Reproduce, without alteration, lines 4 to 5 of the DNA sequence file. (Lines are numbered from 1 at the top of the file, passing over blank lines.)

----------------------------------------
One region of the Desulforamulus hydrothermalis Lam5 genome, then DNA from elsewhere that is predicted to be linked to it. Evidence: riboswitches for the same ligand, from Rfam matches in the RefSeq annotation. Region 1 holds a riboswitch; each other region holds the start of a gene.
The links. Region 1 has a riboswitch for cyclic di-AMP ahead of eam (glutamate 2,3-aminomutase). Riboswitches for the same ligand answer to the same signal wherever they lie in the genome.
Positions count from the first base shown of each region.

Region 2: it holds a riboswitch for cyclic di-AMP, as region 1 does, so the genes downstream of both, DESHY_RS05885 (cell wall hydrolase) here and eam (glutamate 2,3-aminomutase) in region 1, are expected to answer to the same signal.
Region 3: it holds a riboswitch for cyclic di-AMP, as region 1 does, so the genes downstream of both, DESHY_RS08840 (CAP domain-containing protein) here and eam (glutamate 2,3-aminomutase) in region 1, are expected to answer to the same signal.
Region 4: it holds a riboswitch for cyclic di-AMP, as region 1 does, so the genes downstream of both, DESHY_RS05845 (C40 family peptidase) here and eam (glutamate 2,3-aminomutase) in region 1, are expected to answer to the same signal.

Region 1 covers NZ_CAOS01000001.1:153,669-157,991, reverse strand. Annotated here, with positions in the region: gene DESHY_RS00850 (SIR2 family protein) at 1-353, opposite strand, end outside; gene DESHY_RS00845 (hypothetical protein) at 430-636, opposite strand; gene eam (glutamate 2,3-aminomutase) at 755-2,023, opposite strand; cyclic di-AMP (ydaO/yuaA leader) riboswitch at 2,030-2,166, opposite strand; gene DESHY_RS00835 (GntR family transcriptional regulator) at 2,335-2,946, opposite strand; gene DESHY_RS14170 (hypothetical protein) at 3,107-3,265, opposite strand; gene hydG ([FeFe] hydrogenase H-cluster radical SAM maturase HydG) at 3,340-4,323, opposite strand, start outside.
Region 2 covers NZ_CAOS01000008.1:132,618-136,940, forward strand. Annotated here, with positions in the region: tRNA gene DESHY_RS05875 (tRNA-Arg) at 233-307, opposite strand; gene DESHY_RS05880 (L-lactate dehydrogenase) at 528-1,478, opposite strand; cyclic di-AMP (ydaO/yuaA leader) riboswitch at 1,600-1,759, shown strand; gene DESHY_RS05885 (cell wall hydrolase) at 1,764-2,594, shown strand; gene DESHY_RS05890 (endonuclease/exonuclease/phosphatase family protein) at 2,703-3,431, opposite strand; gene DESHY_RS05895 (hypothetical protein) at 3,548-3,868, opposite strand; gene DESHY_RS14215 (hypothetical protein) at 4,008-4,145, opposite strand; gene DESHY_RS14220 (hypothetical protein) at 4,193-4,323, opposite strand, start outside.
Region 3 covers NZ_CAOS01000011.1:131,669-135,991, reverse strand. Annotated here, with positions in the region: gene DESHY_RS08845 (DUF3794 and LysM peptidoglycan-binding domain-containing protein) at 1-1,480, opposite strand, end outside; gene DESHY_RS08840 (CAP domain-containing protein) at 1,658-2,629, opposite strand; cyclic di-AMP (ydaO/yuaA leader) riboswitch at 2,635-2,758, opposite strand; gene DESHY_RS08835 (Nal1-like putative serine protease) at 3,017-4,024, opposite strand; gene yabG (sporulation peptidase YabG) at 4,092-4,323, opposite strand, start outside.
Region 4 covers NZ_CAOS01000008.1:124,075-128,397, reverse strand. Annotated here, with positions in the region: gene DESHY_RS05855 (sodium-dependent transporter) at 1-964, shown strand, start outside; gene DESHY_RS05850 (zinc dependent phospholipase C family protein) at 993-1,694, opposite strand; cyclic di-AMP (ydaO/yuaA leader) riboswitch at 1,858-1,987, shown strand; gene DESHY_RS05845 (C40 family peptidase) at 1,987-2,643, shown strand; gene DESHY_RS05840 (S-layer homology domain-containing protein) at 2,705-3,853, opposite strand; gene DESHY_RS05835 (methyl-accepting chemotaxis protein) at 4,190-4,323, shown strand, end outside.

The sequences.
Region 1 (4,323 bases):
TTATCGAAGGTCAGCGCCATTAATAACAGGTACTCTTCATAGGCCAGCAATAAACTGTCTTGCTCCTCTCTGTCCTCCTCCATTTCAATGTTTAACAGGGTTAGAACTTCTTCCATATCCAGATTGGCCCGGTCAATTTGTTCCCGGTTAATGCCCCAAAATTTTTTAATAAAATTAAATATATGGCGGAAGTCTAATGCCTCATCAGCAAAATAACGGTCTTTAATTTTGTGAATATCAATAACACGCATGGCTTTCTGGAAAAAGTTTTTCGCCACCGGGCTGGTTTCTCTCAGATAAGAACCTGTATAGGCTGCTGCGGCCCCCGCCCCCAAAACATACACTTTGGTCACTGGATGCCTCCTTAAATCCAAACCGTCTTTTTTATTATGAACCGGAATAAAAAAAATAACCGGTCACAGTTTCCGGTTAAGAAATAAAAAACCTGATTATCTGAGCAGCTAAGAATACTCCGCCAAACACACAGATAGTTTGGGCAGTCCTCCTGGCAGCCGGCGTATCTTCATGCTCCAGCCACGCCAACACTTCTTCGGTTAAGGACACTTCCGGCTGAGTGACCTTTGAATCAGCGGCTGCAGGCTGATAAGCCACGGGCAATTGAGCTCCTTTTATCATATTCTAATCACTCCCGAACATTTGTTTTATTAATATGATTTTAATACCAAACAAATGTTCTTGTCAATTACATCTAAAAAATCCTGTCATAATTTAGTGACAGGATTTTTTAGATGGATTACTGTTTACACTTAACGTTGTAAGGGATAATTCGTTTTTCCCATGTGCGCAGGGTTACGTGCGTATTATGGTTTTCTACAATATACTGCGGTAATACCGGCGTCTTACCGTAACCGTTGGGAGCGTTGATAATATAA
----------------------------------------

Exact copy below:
Region 2: it holds a riboswitch for cyclic di-AMP, as region 1 does, so the genes downstream of both, DESHY_RS05885 (cell wall hydrolase) here and eam (glutamate 2,3-aminomutase) in region 1, are expected to answer to the same signal.
Region 3: it holds a riboswitch for cyclic di-AMP, as region 1 does, so the genes downstream of both, DESHY_RS08840 (CAP domain-containing protein) here and eam (glutamate 2,3-aminomutase) in region 1, are expected to answer to the same signal.